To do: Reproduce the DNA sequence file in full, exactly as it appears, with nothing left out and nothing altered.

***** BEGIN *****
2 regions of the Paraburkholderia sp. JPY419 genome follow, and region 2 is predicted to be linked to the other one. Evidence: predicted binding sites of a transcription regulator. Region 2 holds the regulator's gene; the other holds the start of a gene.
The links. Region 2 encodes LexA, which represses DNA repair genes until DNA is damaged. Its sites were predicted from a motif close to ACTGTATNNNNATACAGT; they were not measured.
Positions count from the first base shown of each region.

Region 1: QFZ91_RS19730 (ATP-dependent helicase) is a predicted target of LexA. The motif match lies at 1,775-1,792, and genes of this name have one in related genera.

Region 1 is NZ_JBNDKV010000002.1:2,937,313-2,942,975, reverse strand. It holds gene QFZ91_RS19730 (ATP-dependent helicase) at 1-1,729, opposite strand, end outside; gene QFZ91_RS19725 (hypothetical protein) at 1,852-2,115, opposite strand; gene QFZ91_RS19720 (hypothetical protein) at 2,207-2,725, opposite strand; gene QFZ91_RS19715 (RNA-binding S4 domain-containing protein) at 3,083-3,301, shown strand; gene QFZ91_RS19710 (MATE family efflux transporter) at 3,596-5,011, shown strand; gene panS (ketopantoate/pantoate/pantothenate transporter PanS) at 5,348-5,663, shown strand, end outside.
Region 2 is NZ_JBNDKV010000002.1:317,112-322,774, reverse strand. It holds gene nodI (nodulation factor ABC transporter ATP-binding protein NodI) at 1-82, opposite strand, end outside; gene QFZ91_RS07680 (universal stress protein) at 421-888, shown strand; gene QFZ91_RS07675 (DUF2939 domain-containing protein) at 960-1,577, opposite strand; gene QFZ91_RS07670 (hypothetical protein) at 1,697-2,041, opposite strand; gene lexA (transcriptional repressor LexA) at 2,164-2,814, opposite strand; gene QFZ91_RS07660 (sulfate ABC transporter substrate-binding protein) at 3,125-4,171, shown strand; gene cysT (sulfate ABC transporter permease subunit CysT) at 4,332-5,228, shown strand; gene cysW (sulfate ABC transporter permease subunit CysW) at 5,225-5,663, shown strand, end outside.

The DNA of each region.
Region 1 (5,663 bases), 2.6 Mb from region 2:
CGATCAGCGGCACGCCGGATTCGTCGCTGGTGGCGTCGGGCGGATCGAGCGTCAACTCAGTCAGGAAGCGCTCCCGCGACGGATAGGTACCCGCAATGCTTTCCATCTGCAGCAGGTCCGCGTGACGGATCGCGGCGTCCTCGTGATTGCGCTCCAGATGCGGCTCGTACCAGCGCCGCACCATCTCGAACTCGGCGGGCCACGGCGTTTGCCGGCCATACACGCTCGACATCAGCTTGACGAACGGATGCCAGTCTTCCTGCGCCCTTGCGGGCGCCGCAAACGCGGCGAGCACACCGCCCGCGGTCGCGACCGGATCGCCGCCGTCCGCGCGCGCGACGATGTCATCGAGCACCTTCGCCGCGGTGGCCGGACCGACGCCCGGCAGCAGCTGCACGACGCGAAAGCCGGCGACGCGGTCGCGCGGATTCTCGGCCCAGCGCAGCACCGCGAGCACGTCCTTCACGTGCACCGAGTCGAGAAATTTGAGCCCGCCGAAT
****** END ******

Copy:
2 regions of the Paraburkholderia sp. JPY419 genome follow, and region 2 is predicted to be linked to the other one. Evidence: predicted binding sites of a transcription regulator. Region 2 holds the regulator's gene; the other holds the start of a gene.
The links. Region 2 encodes LexA, which represses DNA repair genes until DNA is damaged. Its sites were predicted from a motif close to ACTGTATNNNNATACAGT; they were not measured.
Positions count from the first base shown of each region.

Region 1: QFZ91_RS19730 (ATP-dependent helicase) is a predicted target of LexA. The motif match lies at 1,775-1,792, and genes of this name have one in related genera.

Region 1 is NZ_JBNDKV010000002.1:2,937,313-2,942,975, reverse strand. It holds gene QFZ91_RS19730 (ATP-dependent helicase) at 1-1,729, opposite strand, end outside; gene QFZ91_RS19725 (hypothetical protein) at 1,852-2,115, opposite strand; gene QFZ91_RS19720 (hypothetical protein) at 2,207-2,725, opposite strand; gene QFZ91_RS19715 (RNA-binding S4 domain-containing protein) at 3,083-3,301, shown strand; gene QFZ91_RS19710 (MATE family efflux transporter) at 3,596-5,011, shown strand; gene panS (ketopantoate/pantoate/pantothenate transporter PanS) at 5,348-5,663, shown strand, end outside.
Region 2 is NZ_JBNDKV010000002.1:317,112-322,774, reverse strand. It holds gene nodI (nodulation factor ABC transporter ATP-binding protein NodI) at 1-82, opposite strand, end outside; gene QFZ91_RS07680 (universal stress protein) at 421-888, shown strand; gene QFZ91_RS07675 (DUF2939 domain-containing protein) at 960-1,577, opposite strand; gene QFZ91_RS07670 (hypothetical protein) at 1,697-2,041, opposite strand; gene lexA (transcriptional repressor LexA) at 2,164-2,814, opposite strand; gene QFZ91_RS07660 (sulfate ABC transporter substrate-binding protein) at 3,125-4,171, shown strand; gene cysT (sulfate ABC transporter permease subunit CysT) at 4,332-5,228, shown strand; gene cysW (sulfate ABC transporter permease subunit CysW) at 5,225-5,663, shown strand, end outside.

The DNA of each region.
Region 1 (5,663 bases), 2.6 Mb from region 2:
CGATCAGCGGCACGCCGGATTCGTCGCTGGTGGCGTCGGGCGGATCGAGCGTCAACTCAGTCAGGAAGCGCTCCCGCGACGGATAGGTACCCGCAATGCTTTCCATCTGCAGCAGGTCCGCGTGACGGATCGCGGCGTCCTCGTGATTGCGCTCCAGATGCGGCTCGTACCAGCGCCGCACCATCTCGAACTCGGCGGGCCACGGCGTTTGCCGGCCATACACGCTCGACATCAGCTTGACGAACGGATGCCAGTCTTCCTGCGCCCTTGCGGGCGCCGCAAACGCGGCGAGCACACCGCCCGCGGTCGCGACCGGATCGCCGCCGTCCGCGCGCGCGACGATGTCATCGAGCACCTTCGCCGCGGTGGCCGGACCGACGCCCGGCAGCAGCTGCACGACGCGAAAGCCGGCGACGCGGTCGCGCGGATTCTCGGCCCAGCGCAGCACCGCGAGCACGTCCTTCACGTGCACCGAGTCGAGAAATTTGAGCCCGCCGAAT